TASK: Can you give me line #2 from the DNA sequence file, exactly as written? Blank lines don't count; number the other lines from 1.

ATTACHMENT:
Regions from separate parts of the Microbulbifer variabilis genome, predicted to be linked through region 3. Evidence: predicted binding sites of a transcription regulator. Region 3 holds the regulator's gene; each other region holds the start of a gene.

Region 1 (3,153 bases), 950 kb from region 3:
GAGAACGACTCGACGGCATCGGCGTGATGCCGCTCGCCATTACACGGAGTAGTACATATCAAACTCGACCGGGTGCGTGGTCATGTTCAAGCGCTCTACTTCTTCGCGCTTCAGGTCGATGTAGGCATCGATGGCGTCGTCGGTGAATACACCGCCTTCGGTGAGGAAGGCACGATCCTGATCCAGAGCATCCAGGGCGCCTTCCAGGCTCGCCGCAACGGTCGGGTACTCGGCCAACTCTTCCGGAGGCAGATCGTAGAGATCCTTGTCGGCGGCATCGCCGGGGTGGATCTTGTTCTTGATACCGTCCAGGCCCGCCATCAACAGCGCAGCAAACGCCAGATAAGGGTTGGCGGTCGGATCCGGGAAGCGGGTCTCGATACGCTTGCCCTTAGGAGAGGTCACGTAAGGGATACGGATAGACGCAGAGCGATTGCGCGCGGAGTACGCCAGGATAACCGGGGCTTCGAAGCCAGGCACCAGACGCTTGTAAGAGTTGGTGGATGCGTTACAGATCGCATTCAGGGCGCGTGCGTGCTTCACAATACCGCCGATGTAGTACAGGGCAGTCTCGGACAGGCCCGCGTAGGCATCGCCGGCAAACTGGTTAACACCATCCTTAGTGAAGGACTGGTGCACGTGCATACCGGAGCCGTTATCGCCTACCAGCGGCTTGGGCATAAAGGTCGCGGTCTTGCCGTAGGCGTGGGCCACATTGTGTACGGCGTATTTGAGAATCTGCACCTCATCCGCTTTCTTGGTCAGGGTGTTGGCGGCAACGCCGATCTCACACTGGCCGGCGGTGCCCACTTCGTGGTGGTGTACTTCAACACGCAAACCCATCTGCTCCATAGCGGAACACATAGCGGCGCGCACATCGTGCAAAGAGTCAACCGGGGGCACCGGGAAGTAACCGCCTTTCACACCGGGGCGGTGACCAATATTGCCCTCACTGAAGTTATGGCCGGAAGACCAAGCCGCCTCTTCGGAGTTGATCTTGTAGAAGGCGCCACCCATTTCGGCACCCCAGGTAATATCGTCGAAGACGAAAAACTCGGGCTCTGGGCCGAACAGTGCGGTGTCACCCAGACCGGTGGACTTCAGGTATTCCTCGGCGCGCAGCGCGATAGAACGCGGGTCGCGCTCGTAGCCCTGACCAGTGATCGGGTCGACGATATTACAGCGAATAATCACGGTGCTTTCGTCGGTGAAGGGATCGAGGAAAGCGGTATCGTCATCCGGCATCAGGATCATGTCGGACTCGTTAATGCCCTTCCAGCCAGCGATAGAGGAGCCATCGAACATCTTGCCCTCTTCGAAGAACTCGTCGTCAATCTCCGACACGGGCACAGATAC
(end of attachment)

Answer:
Region 1 (3,153 bases), 950 kb from region 3: